• HMRC tax notification letter. Not a straightforward solution, but again, most banks will take it. Her Majesty’s Revenue and Customs (HMRC) is the government department that collects taxes. If you already have a payslip and a National Insurance Number (NIN), you may be able to register for a personal tax account and print a certificate of the taxes you’ve paid in the UK for the current year. However, if you’re looking at opening a bank account to get your first salary paid in, you’ve lived in the UK for less than 12 months and you don’t have a British passport, you’ll usually get a depressing message from HMRC saying it’s unable to verify your identity and get you an HMRC tax account.
  • Bank or credit card statement. Not much help if you’re trying to open your first UK account, but banks will accept other bank statements as proof of address.
  • Tenancy agreement. Some banks accept it, others will only take it if it’s issued by a housing association or by the local council.
  • University acceptance letter/enrolment certificate. If you’re a student, you can print one directly from your university’s online portal. Again, some banks will accept it, some won’t.

Criteria can vary from bank to bank, and some branches (and even some employees!) can be stricter than others. All of the above documentation will have to be recent and display both your name and the exact same address you’re using for your application. Traditional banks usually publish a list of the documents they’ll take as proof of identity and address on their websites. Checking it before starting your application will save you from wasting time.

How to open a bank account without proof of address

1. Look at the list of banks we’ve outlined above that don’t normally require a proof of address (these are all digital/challenger banks).
2. Research the different account features on offer with these banking providers and check to see if any offer any welcome cash bonuses.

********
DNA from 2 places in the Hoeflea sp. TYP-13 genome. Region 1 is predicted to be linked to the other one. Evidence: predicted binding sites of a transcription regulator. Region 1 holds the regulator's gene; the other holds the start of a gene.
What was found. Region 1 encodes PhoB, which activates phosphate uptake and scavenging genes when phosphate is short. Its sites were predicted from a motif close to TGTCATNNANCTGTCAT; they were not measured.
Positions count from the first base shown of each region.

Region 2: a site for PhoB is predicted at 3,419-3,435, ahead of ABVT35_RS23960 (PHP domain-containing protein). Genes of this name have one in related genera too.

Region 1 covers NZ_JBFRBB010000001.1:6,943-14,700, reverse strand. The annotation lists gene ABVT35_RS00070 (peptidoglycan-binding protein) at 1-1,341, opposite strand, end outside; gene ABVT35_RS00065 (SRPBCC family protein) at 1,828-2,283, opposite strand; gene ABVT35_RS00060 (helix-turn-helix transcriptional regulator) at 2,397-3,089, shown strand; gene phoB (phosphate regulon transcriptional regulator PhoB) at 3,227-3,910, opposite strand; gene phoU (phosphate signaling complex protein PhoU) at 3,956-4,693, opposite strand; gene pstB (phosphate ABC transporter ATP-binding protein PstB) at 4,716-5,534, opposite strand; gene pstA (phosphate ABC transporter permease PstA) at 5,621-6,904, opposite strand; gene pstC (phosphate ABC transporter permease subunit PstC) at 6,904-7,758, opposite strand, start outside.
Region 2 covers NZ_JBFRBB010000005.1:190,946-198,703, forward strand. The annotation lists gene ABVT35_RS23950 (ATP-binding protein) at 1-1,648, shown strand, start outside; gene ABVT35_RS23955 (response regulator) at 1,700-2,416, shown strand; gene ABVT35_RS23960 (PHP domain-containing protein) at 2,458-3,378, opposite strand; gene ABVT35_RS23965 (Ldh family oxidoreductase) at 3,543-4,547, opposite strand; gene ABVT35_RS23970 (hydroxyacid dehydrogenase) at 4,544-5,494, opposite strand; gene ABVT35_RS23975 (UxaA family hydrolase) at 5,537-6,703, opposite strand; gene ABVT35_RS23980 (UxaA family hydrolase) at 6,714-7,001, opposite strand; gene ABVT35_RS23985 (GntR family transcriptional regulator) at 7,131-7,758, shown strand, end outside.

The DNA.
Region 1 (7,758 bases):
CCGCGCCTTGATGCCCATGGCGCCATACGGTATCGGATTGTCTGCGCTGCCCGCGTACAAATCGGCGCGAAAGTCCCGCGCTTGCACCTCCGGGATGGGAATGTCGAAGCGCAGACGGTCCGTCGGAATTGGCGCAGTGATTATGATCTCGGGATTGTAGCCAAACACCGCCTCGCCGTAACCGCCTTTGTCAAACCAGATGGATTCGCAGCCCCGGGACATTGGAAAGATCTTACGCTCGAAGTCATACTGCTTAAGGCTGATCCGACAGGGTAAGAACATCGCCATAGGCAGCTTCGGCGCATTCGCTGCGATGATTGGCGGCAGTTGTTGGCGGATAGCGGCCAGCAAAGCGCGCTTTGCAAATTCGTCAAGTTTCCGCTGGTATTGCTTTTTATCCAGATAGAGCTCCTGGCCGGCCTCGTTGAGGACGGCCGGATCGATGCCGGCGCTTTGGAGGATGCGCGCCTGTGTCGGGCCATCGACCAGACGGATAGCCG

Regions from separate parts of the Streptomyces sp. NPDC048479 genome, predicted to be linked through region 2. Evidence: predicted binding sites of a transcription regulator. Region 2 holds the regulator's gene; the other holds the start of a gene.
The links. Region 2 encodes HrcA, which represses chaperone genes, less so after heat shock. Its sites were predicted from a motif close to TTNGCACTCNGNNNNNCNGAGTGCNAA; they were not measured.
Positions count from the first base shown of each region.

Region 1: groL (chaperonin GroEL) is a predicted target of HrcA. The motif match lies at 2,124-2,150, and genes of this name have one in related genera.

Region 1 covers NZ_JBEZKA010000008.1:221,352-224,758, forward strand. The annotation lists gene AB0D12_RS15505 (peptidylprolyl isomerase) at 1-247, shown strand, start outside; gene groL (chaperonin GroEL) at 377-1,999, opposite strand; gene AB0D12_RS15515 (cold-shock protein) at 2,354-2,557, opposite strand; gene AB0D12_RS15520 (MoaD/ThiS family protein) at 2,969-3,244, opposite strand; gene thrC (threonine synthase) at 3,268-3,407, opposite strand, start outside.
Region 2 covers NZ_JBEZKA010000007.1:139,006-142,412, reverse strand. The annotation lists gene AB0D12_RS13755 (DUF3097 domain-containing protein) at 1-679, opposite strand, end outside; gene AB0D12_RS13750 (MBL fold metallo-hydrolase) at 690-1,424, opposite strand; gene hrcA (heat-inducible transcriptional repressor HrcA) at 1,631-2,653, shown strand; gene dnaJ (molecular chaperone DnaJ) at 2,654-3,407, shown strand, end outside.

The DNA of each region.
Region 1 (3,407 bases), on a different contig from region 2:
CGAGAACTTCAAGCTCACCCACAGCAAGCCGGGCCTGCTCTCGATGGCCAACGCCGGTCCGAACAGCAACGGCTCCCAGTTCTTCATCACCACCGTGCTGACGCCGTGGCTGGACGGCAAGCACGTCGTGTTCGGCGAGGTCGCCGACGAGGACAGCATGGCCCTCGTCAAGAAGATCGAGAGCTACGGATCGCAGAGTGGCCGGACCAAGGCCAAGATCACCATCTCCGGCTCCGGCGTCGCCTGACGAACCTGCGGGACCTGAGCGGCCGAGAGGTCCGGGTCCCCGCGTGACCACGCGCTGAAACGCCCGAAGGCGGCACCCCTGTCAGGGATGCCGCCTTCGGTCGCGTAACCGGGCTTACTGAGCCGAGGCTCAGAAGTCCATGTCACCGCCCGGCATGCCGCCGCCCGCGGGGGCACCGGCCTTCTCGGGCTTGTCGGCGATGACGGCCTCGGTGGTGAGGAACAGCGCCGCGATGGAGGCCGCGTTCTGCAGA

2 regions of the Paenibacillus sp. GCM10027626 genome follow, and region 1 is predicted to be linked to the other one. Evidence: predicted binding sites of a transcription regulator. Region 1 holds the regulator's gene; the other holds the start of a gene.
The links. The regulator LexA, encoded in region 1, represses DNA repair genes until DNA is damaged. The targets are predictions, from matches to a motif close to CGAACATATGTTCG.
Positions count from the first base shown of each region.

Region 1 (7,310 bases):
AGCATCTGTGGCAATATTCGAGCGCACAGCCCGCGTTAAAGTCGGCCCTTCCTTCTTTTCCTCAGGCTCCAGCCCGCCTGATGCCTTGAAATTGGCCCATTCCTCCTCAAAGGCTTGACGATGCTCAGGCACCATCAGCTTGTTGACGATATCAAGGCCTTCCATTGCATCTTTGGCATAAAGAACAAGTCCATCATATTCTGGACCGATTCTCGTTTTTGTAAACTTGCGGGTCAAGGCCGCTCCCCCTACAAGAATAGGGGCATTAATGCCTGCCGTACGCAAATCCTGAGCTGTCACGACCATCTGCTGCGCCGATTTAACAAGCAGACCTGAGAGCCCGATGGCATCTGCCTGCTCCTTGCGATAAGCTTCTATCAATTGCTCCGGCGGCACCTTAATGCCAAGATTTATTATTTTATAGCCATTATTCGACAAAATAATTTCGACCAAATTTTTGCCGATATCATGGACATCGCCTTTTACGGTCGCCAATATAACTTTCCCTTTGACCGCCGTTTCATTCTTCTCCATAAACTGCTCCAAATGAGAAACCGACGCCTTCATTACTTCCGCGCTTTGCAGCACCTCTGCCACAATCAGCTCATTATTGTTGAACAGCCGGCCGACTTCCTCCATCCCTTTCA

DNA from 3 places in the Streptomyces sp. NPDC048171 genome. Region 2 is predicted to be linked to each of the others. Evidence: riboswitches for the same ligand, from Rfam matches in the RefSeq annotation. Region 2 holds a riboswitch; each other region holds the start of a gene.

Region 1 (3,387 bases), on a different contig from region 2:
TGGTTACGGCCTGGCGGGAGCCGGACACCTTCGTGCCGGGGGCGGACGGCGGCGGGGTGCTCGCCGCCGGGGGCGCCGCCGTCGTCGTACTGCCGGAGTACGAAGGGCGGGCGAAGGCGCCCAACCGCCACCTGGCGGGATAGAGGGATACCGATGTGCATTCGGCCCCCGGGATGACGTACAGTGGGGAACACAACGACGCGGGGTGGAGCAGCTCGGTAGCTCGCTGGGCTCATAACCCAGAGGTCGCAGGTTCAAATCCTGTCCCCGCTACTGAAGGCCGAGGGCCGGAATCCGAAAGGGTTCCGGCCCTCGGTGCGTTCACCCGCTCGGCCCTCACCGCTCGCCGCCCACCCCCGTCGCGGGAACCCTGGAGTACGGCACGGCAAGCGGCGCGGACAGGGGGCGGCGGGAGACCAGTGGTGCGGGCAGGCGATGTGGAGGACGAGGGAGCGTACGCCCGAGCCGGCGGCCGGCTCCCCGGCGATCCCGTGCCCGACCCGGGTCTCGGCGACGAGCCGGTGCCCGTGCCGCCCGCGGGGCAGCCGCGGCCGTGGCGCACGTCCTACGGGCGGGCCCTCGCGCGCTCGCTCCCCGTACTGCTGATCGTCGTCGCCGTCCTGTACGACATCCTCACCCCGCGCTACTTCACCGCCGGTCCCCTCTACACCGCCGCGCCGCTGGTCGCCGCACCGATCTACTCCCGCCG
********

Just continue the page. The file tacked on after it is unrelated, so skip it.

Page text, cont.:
3. Once you’ve decided which provider you want to go with, download its app from the App Store or the Google Store.
4. Sign up via the app – this usually only take a few minutes.
5. Your account is open! You can use the digital features right away, while you wait for your bank card to arrive in the post.

Challenger banks are also good for moving country

Aside from being quick and easy to sign up to, challenger banks have a series of features that appeal to people who travel or work across different countries:

  • Low fees for using the card abroad. With most challenger banks, transactions abroad come for free, and so does withdrawing cash from ATMs, at least up to a certain limit. If you travel quite a lot or are planning to spend your holidays back home, you could save a nice amount of money in fees.
  • Multi-currency accounts. Both Revolut and Monese already come with free EU accounts alongside their UK ones, and Starling has rolled out the same feature. With Revolut, you’re covered even if the euro isn’t the currency you need, as you can exchange money in 30 different currencies without paying any fee up to £5,000 a month, at the interbank exchange rate.
  • Budgeting features. Most challengers offer a smart digital banking app that includes detailed data reports on how you spend your money, plus ways to put some savings aside for a specific goal, which can be helpful if you’ve just moved to the UK and are struggling to figure out what kind of lifestyle you can afford with your current salary. There are even dedicated budgeting apps available now.

The bottom line

Finding the right documentation can seem like a bit of nightmare if you’ve just arrived in the UK or have just moved to a brand new address where you have no utility bill or ID linked to it. But it is possible to open a bank account in the UK without a proof of address, if you’re willing to sign up to an account with one of the new digital-only banking providers.

Michelle Stevens, Finder’s deputy editor for banking, says: “Not being able to provide a proof of address to open a bank account can create a really tricky situation, as people usually require a bank account to receive their income and pay their bills, and a bank card to buy thing online or in-store. So the arrival of digital challengers on the UK banking scene in recent years is a real boon, as you can often open an account in just a few minutes online or on your phone, and some of these new financial providers don’t require a proof of address.”